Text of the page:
L) Given the nature of activity of MSOs summarized above, it is clear that MSOs have not recovered any of the impugned tax amounts either from subscribers or from cable operators/sub cable operators. Levy and recovery upon MSO would be unreasonable since they have no means of recovery from subscriber/cable operator/sub cable operator.
M) Without prejudice, in the alternative, the impugned levy and/or recovery should be prospective, if at all from after the judgment of the apex Court in the event that the judgment allows the appeal of the State of West Bengal. After the levy in 1998, tax was paid for sometime after which payment was stopped by the assessee and legal challenges were mounted. In different cases from mid 2000 onwards up to date from different dates, there has been no payment of the tax in question and no recovery from cable operator/sub cable operator/subscribers. It would be impossible to recover or pass the burden of the tax at least for the past period on to any subscriber or operator.
In this background of facts and circumstances of the case and of the arguments of the respective counsel, the following questions of law arise for consideration by this Court:-
1. Whether clause (ii) of sub-section (4a) of Section 4A of the West Bengal Entertainment-cum-Amusement Tax, 1982 (as amended by the West Bengal Finance Act, 1998) is beyond the legislative competence of the State Legislature?
2. Whether respondent Nos. 1 and 2 would come within the purview of clause (ii) of sub-section (4a) of Section 4A of the West Bengal Entertainment-cum-Amusement Tax Act, 1982 (as amended by the West Bengal Finance Act, 1998) as they are the persons who exhibit such performance through cable Television Network through the sub-Cable Operator?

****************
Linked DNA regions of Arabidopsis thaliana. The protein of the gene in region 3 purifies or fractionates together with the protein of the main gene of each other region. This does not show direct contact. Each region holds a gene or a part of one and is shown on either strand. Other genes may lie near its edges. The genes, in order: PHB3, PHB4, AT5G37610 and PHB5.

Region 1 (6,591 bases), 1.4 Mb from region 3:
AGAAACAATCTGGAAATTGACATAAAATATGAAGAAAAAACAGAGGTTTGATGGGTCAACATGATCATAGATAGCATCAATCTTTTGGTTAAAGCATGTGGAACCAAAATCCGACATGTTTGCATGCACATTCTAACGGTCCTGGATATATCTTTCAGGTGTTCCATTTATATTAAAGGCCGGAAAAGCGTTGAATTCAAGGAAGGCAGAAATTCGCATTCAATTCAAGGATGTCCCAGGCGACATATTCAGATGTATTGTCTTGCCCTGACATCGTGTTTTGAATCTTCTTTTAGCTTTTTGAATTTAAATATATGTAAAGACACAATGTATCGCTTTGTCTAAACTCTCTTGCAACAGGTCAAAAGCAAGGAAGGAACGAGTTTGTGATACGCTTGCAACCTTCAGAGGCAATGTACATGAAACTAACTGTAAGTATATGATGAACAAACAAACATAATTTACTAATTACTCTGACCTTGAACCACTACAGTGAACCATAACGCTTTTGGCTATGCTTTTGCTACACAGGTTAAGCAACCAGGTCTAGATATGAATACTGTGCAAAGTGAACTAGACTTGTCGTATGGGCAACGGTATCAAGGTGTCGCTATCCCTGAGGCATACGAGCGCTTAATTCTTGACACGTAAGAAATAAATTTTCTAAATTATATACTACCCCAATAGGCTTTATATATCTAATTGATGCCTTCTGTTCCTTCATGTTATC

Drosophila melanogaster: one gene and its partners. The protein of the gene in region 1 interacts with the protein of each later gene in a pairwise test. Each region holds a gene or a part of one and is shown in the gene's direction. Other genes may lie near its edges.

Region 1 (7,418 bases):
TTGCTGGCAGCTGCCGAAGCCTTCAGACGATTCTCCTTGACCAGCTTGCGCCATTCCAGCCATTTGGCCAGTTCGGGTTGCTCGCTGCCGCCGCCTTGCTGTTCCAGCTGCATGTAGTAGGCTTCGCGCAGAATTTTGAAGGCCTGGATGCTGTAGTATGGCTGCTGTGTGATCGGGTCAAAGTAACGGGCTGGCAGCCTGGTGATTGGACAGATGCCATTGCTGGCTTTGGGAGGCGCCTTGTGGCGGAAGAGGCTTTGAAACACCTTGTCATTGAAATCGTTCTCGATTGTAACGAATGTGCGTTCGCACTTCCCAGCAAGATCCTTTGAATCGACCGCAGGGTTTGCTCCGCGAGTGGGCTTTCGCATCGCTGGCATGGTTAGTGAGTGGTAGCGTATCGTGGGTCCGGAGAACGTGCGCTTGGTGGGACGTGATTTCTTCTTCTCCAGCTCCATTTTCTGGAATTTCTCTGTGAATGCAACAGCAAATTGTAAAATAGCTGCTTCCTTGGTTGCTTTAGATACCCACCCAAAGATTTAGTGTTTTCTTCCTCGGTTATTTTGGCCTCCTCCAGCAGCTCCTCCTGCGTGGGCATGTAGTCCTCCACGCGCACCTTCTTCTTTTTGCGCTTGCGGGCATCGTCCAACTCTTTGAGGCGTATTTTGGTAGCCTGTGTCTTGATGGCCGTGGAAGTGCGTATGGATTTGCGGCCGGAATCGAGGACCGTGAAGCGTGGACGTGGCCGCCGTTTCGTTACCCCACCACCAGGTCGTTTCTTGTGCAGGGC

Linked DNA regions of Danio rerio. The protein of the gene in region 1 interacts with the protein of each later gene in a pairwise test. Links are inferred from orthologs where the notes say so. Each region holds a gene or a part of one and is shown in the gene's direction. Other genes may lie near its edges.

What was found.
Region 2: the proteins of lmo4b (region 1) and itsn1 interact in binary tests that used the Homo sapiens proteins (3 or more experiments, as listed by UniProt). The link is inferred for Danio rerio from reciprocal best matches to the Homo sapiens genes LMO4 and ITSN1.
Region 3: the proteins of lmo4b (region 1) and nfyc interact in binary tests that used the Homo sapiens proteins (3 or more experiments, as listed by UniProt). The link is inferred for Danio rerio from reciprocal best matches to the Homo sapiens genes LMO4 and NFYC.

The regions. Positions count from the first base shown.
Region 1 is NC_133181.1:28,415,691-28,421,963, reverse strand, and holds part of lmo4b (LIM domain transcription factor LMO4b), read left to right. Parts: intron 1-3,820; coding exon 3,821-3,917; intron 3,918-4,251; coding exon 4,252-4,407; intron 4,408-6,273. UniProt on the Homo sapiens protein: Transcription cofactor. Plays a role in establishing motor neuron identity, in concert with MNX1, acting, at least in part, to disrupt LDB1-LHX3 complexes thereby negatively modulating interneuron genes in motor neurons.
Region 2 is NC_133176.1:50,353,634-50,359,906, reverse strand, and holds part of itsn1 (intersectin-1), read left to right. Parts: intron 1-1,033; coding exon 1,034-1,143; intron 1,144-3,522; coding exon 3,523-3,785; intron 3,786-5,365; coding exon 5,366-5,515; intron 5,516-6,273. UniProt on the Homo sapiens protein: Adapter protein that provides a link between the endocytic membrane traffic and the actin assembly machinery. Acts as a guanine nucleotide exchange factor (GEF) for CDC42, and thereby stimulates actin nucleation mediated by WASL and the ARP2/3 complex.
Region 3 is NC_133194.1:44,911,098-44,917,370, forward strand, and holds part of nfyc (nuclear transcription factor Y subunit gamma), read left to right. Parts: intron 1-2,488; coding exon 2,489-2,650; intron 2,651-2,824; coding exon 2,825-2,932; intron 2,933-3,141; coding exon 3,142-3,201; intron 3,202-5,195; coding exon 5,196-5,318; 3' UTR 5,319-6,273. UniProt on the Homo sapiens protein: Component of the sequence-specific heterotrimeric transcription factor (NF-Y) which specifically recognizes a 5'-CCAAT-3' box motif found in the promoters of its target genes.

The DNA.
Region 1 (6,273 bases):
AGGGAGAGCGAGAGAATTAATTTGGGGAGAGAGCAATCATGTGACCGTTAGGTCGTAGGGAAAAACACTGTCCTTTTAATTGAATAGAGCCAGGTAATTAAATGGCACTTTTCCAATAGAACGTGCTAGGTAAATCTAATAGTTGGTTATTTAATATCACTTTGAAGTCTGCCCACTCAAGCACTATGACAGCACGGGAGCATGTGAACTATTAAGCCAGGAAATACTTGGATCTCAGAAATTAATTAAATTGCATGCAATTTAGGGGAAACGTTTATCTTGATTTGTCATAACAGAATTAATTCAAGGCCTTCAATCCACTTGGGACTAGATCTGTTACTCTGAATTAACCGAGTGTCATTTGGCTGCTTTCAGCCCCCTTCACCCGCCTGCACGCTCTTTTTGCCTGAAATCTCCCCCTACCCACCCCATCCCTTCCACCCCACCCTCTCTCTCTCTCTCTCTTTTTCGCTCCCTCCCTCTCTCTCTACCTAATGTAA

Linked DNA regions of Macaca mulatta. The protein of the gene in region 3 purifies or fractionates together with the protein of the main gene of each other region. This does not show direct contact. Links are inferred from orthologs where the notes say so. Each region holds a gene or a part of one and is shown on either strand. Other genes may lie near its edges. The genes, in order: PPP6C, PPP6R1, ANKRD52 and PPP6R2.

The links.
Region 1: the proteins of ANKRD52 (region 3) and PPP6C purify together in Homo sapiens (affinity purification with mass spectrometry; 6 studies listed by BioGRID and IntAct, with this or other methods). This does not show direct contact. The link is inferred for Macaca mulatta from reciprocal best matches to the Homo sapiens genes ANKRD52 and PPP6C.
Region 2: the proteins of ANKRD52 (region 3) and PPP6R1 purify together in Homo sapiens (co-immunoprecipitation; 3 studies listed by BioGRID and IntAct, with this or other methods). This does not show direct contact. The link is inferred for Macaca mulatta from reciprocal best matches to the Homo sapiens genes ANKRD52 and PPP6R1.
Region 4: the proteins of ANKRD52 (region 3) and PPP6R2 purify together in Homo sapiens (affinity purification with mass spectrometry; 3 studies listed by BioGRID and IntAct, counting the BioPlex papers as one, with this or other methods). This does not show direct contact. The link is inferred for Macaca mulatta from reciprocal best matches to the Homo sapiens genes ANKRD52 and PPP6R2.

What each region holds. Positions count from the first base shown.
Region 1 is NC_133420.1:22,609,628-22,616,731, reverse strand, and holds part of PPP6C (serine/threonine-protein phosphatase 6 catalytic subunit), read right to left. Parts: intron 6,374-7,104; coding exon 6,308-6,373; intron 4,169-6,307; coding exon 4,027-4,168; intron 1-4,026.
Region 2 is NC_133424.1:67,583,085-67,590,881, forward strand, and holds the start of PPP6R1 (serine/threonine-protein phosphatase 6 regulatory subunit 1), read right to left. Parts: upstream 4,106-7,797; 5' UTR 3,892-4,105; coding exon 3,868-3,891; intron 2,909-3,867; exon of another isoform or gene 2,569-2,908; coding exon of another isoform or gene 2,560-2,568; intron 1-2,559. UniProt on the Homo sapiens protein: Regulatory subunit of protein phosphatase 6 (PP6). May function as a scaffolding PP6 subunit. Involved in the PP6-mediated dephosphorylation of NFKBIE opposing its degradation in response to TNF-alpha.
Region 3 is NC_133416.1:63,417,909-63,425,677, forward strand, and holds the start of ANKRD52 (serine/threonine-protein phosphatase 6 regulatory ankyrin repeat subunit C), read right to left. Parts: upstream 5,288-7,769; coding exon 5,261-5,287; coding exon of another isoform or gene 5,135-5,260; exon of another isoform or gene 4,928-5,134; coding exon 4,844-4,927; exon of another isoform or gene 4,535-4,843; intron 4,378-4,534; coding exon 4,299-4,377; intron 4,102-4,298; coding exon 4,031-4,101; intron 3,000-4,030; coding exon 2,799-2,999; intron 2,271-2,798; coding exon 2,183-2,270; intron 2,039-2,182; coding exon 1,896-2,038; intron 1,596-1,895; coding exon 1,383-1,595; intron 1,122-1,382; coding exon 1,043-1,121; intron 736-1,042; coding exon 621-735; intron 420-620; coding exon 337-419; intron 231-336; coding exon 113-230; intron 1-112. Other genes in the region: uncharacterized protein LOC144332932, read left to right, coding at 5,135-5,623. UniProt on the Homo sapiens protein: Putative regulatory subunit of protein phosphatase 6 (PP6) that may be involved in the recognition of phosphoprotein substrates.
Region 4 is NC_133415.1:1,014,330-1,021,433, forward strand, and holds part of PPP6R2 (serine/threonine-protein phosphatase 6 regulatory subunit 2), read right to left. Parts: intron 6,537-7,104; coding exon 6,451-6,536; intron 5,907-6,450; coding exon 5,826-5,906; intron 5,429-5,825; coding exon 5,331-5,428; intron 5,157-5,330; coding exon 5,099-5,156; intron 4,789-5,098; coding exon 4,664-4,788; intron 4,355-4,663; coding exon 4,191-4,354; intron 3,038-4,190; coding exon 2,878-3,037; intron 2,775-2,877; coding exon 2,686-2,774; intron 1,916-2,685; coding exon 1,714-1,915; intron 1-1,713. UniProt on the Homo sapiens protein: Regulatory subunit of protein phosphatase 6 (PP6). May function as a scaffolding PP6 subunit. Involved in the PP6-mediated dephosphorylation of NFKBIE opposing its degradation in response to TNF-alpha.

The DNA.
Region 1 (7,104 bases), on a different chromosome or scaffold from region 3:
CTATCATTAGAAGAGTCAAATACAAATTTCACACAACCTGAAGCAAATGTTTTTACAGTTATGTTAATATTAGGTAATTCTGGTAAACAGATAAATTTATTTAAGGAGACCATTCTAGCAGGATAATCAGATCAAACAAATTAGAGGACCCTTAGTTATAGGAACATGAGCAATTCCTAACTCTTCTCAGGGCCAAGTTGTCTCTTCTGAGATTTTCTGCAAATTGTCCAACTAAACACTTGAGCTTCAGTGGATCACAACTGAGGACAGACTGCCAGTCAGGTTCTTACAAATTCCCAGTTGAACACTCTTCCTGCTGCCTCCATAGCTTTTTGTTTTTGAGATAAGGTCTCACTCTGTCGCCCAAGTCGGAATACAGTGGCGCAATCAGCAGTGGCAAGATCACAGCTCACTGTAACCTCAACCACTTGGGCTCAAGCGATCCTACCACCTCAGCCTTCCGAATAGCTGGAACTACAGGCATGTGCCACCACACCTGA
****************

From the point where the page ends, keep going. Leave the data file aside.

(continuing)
We have very carefully considered the rival submissions made by learned counsel appearing on either side. Even though the arguments advanced by Mr. Dushyant Dave and Dr. A.M. Singhvi, the Intervenor appear to be very attractive at the First Blush, yet on deeper examination, it doesn’t appear to be correct and sustainable.
In the instant case, respondent No.1 is engaged in receiving and providing TV signals to individual cable operators is liable to pay tax under sub-section (4a) of Section 4A of the Act. The expression “cable operator” has been defined by explanation to sub-section (4a) of Section 4A as aforesaid for the purpose of the sub-section only. Similarly, the meaning of sub-cable operator is given in the said explanation. There is no dispute that the respondent No.1 being a cable operator within the meaning assigned by the explanation to sub-section (4a) of Section 4A receives TV signals and transmits such signals to their sub-cable operator through their multi-system operator which is, in other words, a cable television network. There is also no dispute that after transmission of such signals by respondent No.1 to their sub-cable operators they, in turn, provide cable service for exhibition of such performance, film or programme to individual customers. The respondents have, in fact, admitted this position. The respondents are carrying on business as Multi System Operator (MSO) being engaged in receiving and providing TV signals only to the individual cable operators of various localities.